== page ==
Facebook is expected to release its first-quarter earnings on Wednesday. Here’s what to watch out for.
Facebook Inc. (FB, -1.50%) is set to report its first quarter earnings after the closing bell on Wednesday. later today. According to analysts surveyed by Thomson Reuters, the social media giant is expected to report an increase in earnings per share (EPS) of 40 cents per share compared with the 34 cents reported for the same period a year earlier,
Added to this, analysts also expect Facebook to report revenue of $3.56 billion. This is a 42 percent increase from revenue reported the same time last year of $2.5 billion. Meanwhile, advertising revenue, which makes up more than ninety percent of the company’s revenue is expected to increase by over 50 percent. While this increase is quicker than the overall advertising market, it still marks a slower increase compared with last year when ad revenue of Facebook increased by 83 percent.
Facebook last updated its “ad load” number in 2013 where one ad was shown for every 20 posts. Some analysts however say that the company is showing fewer ads. It seems though that this supply constraint has worked in favor of Facebook making it a serious threat to the ad dominator globally, Google (GOOGL, -0.31%). From estimates posted by RBC Capital, Facebook’s ad prices compared with the previous year rose 84%. When the earnings report will be released, investors will certainly pay close attention to the company’s video strategy owing to the fact that Facebook generates about 3 billion views in any given day.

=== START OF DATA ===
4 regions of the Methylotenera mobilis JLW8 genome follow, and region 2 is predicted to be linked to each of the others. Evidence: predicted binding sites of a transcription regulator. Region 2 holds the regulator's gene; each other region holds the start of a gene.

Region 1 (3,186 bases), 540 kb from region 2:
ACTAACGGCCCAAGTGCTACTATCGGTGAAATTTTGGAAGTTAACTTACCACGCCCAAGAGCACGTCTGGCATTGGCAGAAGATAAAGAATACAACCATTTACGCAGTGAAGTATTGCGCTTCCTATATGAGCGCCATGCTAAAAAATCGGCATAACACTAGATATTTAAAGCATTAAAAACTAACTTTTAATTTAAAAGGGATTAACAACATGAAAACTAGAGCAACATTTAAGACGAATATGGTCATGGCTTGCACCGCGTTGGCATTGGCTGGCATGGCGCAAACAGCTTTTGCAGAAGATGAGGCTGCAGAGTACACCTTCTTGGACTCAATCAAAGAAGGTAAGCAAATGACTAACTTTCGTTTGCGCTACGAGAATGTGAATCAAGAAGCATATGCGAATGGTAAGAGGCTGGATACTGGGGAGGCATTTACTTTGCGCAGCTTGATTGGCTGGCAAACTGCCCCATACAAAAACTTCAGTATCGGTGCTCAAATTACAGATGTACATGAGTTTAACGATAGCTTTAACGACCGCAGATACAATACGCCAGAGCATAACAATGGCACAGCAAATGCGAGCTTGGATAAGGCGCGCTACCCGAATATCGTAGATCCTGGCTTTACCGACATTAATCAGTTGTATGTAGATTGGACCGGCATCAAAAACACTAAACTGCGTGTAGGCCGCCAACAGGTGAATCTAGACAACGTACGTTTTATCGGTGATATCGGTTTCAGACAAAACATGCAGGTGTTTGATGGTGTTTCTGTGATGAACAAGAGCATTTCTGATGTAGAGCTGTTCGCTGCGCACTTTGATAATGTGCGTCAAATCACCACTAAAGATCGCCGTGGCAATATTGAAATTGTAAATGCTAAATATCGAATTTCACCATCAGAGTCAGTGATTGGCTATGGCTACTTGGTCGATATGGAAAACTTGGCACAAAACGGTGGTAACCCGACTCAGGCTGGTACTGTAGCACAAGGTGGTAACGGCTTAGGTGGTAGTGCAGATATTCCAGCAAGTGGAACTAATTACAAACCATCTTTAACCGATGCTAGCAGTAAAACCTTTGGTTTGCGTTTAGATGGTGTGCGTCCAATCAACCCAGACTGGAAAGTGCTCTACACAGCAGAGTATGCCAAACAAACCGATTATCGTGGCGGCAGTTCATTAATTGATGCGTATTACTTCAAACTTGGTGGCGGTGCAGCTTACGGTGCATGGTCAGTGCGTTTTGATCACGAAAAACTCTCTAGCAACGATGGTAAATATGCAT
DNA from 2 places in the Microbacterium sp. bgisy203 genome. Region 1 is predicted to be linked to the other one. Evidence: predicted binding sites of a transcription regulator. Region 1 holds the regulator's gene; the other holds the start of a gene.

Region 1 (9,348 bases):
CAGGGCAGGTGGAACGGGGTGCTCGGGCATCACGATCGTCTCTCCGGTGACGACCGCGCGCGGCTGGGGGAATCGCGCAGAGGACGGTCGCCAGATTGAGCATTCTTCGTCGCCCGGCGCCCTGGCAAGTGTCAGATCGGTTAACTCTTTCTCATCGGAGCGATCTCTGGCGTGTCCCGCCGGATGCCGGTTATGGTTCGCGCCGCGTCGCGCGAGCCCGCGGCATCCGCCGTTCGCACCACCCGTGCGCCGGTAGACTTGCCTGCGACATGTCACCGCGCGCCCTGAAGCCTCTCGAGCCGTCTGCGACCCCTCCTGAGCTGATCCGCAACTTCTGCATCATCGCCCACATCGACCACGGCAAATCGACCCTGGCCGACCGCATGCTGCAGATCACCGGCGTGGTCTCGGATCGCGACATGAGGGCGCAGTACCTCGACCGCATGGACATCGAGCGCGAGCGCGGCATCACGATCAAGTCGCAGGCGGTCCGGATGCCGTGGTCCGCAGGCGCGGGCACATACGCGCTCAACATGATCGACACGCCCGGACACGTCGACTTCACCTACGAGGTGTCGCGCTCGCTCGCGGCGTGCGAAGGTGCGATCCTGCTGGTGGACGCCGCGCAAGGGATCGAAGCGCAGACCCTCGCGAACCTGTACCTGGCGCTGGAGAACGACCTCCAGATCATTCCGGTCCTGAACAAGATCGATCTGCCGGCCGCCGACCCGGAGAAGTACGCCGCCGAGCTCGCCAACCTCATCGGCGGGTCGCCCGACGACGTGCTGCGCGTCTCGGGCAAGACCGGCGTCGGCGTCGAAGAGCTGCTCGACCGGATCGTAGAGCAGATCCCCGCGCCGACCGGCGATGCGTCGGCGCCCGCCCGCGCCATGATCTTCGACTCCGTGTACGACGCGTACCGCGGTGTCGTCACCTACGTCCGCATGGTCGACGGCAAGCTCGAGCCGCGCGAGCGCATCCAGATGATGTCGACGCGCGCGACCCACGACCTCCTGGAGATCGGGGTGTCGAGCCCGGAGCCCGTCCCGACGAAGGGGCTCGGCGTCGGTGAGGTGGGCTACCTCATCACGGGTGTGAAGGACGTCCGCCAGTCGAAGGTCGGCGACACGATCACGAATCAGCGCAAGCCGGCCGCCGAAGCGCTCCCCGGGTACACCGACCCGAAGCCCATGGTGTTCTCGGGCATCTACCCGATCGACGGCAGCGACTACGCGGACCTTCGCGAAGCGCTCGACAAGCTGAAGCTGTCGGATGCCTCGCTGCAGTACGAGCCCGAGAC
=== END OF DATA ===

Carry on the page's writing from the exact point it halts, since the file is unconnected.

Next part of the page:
Investors will also keep a keen eye on the potential of a number of Facebook’s mobile apps. One of the apps on most investors’ radar is the Messenger app after Facebook announced in March of its plans to open the platform to outside developers. Messenger app and Instagram have 600 million and 300 million monthly users respectively. Whatsapp Messenger has the most users at 800 million monthly users.
It is important to keep in mind that Facebook generates half of its revenue out of the U.S. from places such as Australia, Canada, Brazil and Europe. Based on this, a strong U.S. dollar (USD) will only make their profits look smaller, something we have already witness with other top technology companies in the U.S.
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